Email marketing can be a risky business.
Put yourself in the eyes of the customer. How many times have you deleted something because it looked like spam? Or even just out of principle, because it was an unsolicited message?
Let’s have a brief look at my junk email inbox, just out of interest.
Yikes. You get the idea.
Now, there’s a definite difference between interested marketing parties and deliberate phishing attempts. 90% of these links, if not more, are blatantly trying to steal details from people. So these are the types of methods you want to avoid.
But, whether you’re a small business, just starting out, or an internationally acclaimed corporation which operates across the globe, everyone benefits from a good email marketing campaign.
- Email marketing has one of the the highest ROI rates compared to other content strategies
- Subject lines are not something to be overlooked. Between 30 – 50% of all emails are opened based on subject line alone.
- The average open rate for emails in any industry is 21.33%, so be realistic with your goals.
- Create buyer personas to get to know your audience. And don’t be afraid of analytical tools which will give you a deeper insight into demographics.
- Make sure your language is emotive, passionate, and persuasive. You’re a human, at the end of the day, not a robot. Make your customer feel as welcome as possible.
- Keep on top of your metrics so you can continuously optimize your content. Test out various features if you’re uncertain about something.
1. Get people to sign up to an email list
Let us start by saying that email marketing has frequently been shown to produce the best ROI (return on investment), so it’s definitely not something you want to ignore. Organic search via SEO? Online advertisements? All of it pales in comparison to the abilities of a well-constructed email content strategy.
So, whether online or in store, make sure people are aware that:
- You have an email
- You have a signup form for a mailings list
With some companies, the only way to get a receipt is to provide an email at the checkout. That’s an excellent start for you as a business, as it opens a means of communication. Along with this digital receipt, you can give customers the option to subscribe to receive exclusive perks.
Let’s say you wanted to buy a new pair of Converse. This is what you’d see after putting in your details at the checkout on their website.
A few pointers here:
- The customer is asked to provide an email so that they can keep track of their order. This promotes a feeling of safety and security, as they are kept in the loop about their purchase.
- The customer is given the option to tick a box which lets them sign up for news and offers. This increases the chances that they will be a return customer, as they will be incentivized to spend more.
- Whilst it’s mandatory to provide an email, it’s a choice to sign up for anything additional. This means that your customers don’t feel forced or coerced into signing up for something they don’t want to be a part of.
As a final note, do not buy email lists. Leave that for scams and phishing bots. If your content starts showing up unexpectedly in peoples’ inboxes, they’ll know what has happened. And then you can say goodbye to any shred of credibility or trust you’ve been trying to build with your target audience.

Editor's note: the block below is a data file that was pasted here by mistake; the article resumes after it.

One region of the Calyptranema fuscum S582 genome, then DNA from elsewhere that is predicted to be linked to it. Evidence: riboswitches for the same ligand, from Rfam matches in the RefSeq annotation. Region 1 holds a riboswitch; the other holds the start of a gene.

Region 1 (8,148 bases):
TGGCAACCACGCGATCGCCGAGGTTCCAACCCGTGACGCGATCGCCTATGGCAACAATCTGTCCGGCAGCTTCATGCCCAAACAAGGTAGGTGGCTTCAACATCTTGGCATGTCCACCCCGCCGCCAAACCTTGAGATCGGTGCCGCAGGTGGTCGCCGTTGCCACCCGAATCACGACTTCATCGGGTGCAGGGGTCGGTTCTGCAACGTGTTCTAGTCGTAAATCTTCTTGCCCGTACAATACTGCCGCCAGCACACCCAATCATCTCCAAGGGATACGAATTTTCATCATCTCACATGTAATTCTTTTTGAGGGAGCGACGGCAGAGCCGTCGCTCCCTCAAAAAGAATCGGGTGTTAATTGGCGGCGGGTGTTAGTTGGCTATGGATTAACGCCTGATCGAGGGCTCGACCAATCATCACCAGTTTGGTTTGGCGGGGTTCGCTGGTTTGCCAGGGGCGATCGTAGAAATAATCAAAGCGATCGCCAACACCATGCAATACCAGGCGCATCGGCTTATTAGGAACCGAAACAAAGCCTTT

2. Create clear, catchy subject lines
If someone receives dozens of emails a day, they may not have time to look through them all individually. This is where your subject line comes into play.
By stating what the content of your email is about, you can save your customers time and allow them to bookmark things to come back to later. It’ll tell them if you’ve sent an email newsletter, or if a thank-you for being a great customer with rewards inside.
Email subject lines are like headlines for articles. You don’t want to clickbait, but you don’t want to waffle. There’s a nice middle-ground you should find. And when it’s estimated that between 30 – 50% are opened based only on the subject line, it’s definitely worth putting some time and effort into making one that’s as effective as possible.
Let’s take a look at some examples from British clothing retailer, New Look.
Right away, email subscribers can skim over the subject line and know exactly what type of content is inside. A little bit of introductory text, known as preheader text, gives you just a little bit more of an opportunity to expand on the subject line
New Look’s subject lines let you know:
- Branded clothes are now in stock
- An expectation of prices (£8.99 = $11.07)
- Offers are available (frequent 40%-off deals)
- Basic advice from style guides
- Any ongoing partnerships or opportunities in your area
They’re nice and short and easy to read so you can make that split-second decision to open the email or leave it.
There are multiple factors which affect your subject lines, such as knowledge of your target audience and demographics, but we’ll get into that in a moment.
3. Incorporate calls to action (CTA)
CTAs work wonders for your digital marketing efforts. And it’s so easy to incorporate them into any aspect of your strategy. In short, a call to action is a prompt to encourage your customer to do something. It often uses verbs in an imperative style like, ‘give’ or ‘click’, designed to spur the reader to action (hence the name).